I do not believe government will use 2014 to officially weigh in on some of the key issues fueling the current food movement, i.e. GMO and the definition of natural.  Inaction on these issues means the debate will continue to take place through litigation and social media.  Overall, government will continue their Band-Aid approach, tweaking current systems while standing on the sidelines of more fundamental issues.

Making predictions beyond 2014 is a bit trickier, but I have to believe that at some point the tension created from allowing issues to evolve on a state by state level and through increasingly more polarized special interest platforms will become so great that government will have no choice but to step into the fray.  My bets for what this may look like include:

  1. A sweeping overhaul to current nutrition labels. Nutrition labels are given so much real estate on pack and have so much opportunity to communicate, they absolutely have the ability to work harder than they do currently to communicate on issues consumers want information about.
  2. A national labeling standard for GMO.  Whether this will communicate a presence or absence is not as important as the fact that a national standard must be issued.  Similar to the path for organic, starting with state by state standards, a national standard for GMO labeling is inevitable.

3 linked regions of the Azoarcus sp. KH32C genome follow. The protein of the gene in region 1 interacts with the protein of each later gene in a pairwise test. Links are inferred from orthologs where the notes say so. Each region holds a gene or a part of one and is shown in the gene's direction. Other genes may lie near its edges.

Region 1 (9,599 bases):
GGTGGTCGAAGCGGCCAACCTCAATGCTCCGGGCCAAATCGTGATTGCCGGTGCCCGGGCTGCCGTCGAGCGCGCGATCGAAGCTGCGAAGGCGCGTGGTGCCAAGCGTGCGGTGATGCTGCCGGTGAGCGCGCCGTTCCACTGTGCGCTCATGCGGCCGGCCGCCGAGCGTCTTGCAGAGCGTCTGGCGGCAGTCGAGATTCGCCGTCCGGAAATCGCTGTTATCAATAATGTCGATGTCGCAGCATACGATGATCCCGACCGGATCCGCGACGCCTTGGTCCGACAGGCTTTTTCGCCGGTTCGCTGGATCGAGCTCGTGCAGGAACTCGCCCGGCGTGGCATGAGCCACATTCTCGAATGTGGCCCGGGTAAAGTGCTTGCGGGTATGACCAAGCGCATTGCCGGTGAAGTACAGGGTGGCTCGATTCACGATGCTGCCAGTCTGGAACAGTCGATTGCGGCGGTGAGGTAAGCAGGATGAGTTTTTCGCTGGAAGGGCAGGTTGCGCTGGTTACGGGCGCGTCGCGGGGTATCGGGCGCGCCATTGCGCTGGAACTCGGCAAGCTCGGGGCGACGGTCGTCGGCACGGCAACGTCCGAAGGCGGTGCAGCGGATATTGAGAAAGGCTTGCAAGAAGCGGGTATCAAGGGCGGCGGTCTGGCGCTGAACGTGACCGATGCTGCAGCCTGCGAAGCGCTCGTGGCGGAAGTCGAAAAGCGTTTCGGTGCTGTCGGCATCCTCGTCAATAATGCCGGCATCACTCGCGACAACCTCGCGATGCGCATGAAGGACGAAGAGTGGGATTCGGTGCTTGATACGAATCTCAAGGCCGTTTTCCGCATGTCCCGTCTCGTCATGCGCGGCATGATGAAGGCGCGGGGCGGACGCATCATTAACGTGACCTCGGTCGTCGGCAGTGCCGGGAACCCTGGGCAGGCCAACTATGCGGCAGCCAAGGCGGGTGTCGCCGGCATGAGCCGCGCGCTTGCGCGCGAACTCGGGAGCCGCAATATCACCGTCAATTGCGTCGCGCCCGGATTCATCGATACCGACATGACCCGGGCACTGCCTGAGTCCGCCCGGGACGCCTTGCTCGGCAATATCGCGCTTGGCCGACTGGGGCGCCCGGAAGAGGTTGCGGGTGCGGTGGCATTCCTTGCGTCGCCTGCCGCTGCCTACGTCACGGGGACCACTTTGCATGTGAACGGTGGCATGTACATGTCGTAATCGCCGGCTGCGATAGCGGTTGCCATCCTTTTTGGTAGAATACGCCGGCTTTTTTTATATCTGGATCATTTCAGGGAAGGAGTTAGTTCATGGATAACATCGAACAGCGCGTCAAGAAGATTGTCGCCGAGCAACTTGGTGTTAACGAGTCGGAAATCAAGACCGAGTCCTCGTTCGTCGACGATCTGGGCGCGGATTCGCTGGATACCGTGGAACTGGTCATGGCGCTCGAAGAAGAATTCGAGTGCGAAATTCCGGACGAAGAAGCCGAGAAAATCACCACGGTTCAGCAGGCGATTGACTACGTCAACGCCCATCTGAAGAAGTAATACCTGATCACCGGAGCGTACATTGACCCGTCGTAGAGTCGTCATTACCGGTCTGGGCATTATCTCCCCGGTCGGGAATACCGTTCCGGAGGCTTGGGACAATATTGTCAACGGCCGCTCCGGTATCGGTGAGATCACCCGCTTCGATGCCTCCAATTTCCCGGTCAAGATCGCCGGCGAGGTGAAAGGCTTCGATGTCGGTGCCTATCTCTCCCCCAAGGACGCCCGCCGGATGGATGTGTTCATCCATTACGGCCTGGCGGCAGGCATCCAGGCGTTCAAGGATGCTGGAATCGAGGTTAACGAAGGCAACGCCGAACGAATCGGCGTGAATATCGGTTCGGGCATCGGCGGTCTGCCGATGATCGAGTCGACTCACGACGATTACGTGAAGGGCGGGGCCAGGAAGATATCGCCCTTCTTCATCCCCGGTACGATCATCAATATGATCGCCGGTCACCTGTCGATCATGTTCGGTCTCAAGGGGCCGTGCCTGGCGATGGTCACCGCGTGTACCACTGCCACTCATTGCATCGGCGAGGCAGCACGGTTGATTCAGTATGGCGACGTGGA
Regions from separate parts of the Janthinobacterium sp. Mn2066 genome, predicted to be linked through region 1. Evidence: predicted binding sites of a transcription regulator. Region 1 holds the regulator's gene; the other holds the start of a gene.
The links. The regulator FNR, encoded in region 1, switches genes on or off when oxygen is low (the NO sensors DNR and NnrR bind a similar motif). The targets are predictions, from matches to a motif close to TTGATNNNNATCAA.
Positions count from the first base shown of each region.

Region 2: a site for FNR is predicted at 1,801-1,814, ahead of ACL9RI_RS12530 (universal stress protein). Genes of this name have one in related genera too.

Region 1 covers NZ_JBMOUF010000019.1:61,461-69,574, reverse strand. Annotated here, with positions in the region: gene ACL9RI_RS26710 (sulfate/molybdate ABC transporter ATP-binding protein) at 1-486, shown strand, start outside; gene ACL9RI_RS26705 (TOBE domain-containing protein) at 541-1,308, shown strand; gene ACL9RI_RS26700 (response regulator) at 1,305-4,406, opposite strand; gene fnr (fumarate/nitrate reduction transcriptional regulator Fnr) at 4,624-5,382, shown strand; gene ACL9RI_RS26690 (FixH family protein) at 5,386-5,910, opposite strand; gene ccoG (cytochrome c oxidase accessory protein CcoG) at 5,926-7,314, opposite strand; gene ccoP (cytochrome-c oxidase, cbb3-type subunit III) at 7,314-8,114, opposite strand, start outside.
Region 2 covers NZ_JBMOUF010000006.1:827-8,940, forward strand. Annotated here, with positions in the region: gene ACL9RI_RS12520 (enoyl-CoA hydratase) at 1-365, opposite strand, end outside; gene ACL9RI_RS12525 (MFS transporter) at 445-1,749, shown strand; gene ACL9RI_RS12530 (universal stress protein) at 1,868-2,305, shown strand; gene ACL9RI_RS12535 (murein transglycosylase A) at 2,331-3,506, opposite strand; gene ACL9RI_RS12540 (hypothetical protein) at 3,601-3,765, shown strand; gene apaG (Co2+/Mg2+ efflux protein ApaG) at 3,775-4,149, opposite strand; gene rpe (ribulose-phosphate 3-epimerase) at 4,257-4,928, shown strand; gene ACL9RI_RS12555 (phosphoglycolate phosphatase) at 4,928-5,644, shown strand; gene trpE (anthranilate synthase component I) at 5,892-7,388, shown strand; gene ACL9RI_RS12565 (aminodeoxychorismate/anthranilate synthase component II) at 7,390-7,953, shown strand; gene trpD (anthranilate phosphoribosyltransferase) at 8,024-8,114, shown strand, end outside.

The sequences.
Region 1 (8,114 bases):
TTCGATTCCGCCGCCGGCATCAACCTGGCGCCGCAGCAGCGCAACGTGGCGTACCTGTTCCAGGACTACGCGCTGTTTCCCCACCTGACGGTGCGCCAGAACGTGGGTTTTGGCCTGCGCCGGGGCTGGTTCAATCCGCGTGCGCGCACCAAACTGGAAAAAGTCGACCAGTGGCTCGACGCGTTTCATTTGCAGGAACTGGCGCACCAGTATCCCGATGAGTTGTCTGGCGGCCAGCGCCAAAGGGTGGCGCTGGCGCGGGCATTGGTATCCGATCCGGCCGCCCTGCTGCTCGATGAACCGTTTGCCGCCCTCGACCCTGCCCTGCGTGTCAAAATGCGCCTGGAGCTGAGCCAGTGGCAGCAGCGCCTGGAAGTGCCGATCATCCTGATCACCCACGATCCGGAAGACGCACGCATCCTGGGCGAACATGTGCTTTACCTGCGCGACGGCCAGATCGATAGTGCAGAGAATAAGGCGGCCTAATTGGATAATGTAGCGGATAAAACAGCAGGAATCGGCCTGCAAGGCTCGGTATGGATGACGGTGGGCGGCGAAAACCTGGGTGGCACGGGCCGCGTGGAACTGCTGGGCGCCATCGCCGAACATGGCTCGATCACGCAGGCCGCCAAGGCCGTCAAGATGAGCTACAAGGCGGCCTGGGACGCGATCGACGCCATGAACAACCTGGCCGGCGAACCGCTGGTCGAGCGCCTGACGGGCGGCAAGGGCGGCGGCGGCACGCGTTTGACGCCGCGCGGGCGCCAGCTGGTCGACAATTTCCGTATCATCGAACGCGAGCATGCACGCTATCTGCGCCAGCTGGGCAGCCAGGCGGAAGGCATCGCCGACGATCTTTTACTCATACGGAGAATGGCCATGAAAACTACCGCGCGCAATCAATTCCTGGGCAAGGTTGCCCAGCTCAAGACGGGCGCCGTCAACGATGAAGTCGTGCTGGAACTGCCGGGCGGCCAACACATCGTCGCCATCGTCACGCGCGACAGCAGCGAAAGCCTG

3. A definition of natural.  It is stunning that although “natural” has been one of the most used marketing terms in food for years, current guidance by FDA/USDA on this term is woefully lacking.  Although the term natural and the issue of GMO are not one in the same, they often travel together in debate and as a result we may see clarification of natural simply due to action on GMO.
  4. Increased restrictions around structure/function claims.  Versus continuing to allow the communication of both attributes and benefits, I see government evolving toward regulations seen in other developed countries in Europe and Canada where marketing communications are in large part restricted only to attributes.  In many ways, this change alone would solve many of the issues fueling current litigation and confusion at the consumer level.

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A Food Forest!

One of life’s simple pleasures has to be walking slowly through a beautiful forest, smelling the fresh air and greenery all around.  So just image how amazing the experience could be in a forest full of food!  This innovative project in the Beacon Hill neighborhood of Seattle, WA will create the nation’s first forest of edibles: seven acres of walnut and chestnut trees; blueberry and raspberry bushes; fruit trees, including apples and pears; exotics like pineapple, yuzu citrus, guava, persimmons, honeyberries, and lingonberries; herbs; and more.

Following the principle of permaculture, the plot will be carefully created in such a way that the soil, insects, and selection and location of plants will work in harmony with each other so that the land will be self-sustaining, similar to a natural forest.

Just imagine the possibilities for education if every city in our country had a food forest.  What a beautiful (and delicious) way to reconnect with real food and our planet.

The best part of this innovative project?  All fruit will be free and available for public plucking!